Bob Labriola recently wrapped up his take on what constitutes the greatest players of the Pittsburgh Steelers’s free agency era, which began in 1992, assembling it in a series of articles called the All-Modern Team.
Needless to say, there is a slew of excellent players listed, including three Hall of Famers in Jerome Bettis, Dermontti Dawson, and Rod Woodson. It also features three recently retired players who have a fair shot of eventually making it into Canton: namely, Alan Faneca, Hines Ward, and Troy Polamalu.
There are many ways to parse this list, and many different themes that one might build from it, but the most interesting thing about this group of names to me—what stands out the most when I look at it—is the fact that it features seven currently active players.
A subset of that interesting facet is the fact that of those seven active players, five of them feature on the offensive side of the ball. Quarterback Ben Roethlisberger, running back Le’Veon Bell, wide receiver Antonio Brown, tight end Heath Miller, and center Maurkice Pouncey have all been deemed worthy of the starting lineup from this era in the team’s history.
The selection of Roethlisberger is of course a no brainer, as he is arguably the greatest quarterback in team history, and one of only two to bring home a championship in team history. He is rewriting the team’s record books, and even occasionally making league history.
Pouncey, meanwhile, may end up the most decorated lineman in team history at this pace. Failing the injury-riddled 2013 season, his five-year career has featured four Pro Bowls and four nods for the All-Pro team, on two of which he was listed first-team. And he is already under contract for another five years.
Brown is yet another player rewriting the team’s record books, setting new marks for receptions, receiving yards, and receiving touchdowns in a season. He also holds the longest streak in league history of games with at least five receptions for 50 yards. In 2010, he became the first player ever to record 1000 receiving yards and 1000 yards and returns in the same year.
Bell is only in his third season, but during his second year, he set the team’s new franchise record for yards from scrimmage, in addition to establishing a new high for receptions by a tight end with an astounding 83.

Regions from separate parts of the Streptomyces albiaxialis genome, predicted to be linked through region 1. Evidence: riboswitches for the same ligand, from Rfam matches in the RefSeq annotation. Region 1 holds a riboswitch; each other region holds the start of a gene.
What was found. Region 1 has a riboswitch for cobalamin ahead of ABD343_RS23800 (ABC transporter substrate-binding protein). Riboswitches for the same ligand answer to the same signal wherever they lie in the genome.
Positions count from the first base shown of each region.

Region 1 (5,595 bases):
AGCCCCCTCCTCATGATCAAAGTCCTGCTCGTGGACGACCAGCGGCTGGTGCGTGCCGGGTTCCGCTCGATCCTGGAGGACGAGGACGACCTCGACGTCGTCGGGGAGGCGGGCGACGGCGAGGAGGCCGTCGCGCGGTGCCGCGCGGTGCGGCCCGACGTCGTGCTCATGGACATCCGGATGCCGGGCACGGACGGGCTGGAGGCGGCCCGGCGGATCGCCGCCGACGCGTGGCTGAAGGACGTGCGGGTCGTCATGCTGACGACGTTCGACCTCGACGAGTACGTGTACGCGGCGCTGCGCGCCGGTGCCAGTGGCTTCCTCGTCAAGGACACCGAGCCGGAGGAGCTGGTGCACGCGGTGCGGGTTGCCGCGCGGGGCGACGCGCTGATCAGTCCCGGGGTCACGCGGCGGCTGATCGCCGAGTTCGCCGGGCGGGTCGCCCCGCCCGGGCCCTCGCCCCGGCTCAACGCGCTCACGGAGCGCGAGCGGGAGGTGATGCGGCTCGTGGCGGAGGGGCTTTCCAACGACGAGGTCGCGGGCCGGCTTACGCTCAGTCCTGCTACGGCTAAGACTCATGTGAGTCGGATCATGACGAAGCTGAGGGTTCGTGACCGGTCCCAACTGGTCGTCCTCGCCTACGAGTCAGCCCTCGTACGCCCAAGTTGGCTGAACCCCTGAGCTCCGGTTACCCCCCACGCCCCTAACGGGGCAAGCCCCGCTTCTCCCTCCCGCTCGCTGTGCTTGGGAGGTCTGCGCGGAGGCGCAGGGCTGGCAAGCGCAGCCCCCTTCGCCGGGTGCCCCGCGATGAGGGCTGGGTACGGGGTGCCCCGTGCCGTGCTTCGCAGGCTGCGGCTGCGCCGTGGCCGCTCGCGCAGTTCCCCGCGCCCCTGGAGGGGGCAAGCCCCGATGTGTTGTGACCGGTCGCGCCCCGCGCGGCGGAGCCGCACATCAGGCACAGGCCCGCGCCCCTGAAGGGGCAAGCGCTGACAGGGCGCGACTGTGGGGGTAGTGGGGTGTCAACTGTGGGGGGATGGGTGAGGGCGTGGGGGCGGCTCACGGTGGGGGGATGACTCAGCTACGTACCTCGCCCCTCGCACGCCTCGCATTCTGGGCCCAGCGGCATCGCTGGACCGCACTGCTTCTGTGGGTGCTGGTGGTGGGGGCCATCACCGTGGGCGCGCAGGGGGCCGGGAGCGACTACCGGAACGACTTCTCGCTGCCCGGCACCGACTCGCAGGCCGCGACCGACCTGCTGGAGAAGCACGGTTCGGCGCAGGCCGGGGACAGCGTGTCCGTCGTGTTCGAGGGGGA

All four of these players have the capability of producing Hall of Fame-worthy careers. I would argue that Roethlisberger already has, while Pouncey is will on his way. Brown is establishing himself as the best receiver in his time, which many contend is the definition of a Hall of Fame player. Bell obviously has quite a long way to go, but his dual-threat abilities and desire for a long career set him on the right path.
Miller has never been the receiving numbers type of tight end that would ever garner Hall of Fame consideration, and tight end is a difficult position to be considered for induction in the first place. But he has been a very reliable performer over the course of his career.
The two defensive players on the list are Cameron Heyward, who is entering his prime, and James Harrison, who has Father Time in a half nelson for at least another season, it seems. That Heyward has made the list as a defensive end in an era with some high quality defensive ends, only four seasons into his career, is impressive.
Harrison, in the meantime, saw a period of about four years in which he was the best player at his position, including four straight All-Pro nods and a Defensive Player of the Year award. While that fits the parameters for consideration to the hall, the lack of longevity in his career as a starter makes it difficult to see him as a serious candidate, and he is slated to be a role player at this point in his career.